For his work on “Truthful Mechanisms for Medical Surplus Product Allocation,” Zhang won the 2017 POMS College of Sustainable Operations Best Student Paper Award, the 2017 INFORMS MSOM Society Best Student Paper Award, and the 2017 INFORMS-wide Doing Good with Good OR Award. Zhang said the project excites him because of the social welfare and humanitarian angle. He said, “I’m from a small town in China, and I have been one of the people who received aid from others. Therefore, I feel very motivated to study a problem like this—how to help people more effectively. My hope is to build an academic career where I have social impact by working on scarce resource allocation problems in nonprofits and healthcare supply chains.”


A. Atasu, B. Toktay, W.M. Yeo, C. Zhang. “Effective Medical Surplus Recovery.” Forthcoming in Production and Operations Management.

C. Zhang, A. Atasu, T. Ayer, B. Toktay. “Truthful Mechanisms for Medical Surplus Product Allocation.” Submitted.


Atalay Atasu is Dunn Family Associate Professor at the Scheller College of Business at the Georgia Institute of Technology. He also is a senior editor for Production and Operations Management and Associate Editor for Manufacturing and Service Operations Management.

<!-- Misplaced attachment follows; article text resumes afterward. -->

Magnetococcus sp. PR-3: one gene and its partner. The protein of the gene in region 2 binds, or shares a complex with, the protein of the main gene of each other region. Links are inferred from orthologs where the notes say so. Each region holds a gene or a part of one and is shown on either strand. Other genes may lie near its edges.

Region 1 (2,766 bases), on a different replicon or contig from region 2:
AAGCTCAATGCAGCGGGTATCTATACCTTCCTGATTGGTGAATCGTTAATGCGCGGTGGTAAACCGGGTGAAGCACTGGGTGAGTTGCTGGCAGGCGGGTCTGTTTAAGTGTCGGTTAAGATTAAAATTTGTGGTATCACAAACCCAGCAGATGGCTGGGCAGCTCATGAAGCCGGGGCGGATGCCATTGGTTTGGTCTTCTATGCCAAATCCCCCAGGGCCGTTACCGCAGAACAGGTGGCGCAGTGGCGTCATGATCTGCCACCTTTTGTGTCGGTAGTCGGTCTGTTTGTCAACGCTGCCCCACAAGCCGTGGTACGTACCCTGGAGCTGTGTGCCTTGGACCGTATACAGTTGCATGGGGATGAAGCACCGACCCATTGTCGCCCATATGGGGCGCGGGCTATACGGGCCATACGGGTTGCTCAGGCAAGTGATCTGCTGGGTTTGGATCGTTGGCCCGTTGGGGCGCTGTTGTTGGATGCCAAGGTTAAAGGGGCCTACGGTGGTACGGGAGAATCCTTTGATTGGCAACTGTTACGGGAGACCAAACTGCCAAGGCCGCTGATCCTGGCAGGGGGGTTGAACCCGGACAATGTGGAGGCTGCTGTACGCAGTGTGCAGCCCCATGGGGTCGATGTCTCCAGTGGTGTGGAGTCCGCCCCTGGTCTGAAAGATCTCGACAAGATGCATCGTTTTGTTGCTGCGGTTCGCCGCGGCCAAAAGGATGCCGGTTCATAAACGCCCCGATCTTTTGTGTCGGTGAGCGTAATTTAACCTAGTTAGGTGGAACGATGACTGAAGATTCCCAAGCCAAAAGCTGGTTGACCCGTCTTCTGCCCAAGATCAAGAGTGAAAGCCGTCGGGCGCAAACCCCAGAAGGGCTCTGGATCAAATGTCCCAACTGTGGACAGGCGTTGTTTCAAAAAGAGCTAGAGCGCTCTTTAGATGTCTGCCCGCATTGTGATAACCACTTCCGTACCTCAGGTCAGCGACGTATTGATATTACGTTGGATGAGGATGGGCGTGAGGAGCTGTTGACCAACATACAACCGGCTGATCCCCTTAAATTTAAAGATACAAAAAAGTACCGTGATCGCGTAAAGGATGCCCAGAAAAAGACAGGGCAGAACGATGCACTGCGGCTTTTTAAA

Turgay Ayer is the George Family Foundation Assistant Professor in the H. Milton Stewart School of Industrial and Systems Engineering and the research director for medical decision-making at the Center for Health and Humanitarian Systems at the Georgia Institute of Technology.

L. Beril Toktay is Professor of Operations Management and Brady Family Chair at the Scheller College of Business at the Georgia Institute of Technology. She also is the faculty director of the Ray C. Anderson Center for Sustainable Business and the area editor for environment, energy, and sustainability at Operations Research.

Can Zhang is a PhD candidate at the H. Milton Stewart School of Industrial and Systems Engineering at the Georgia Institute of Technology.

Georgia Tech’s Ray C. Anderson Center for Sustainable Business launched in 2013 thanks to the generosity of the Ray C. Anderson Foundation and the Kendeda Fund. The Center was created as a catalyst, connector, and enabler, bringing together students, research faculty, companies, entrepreneurs, and other organizations in environments where business-driven solutions can take shape and thrive.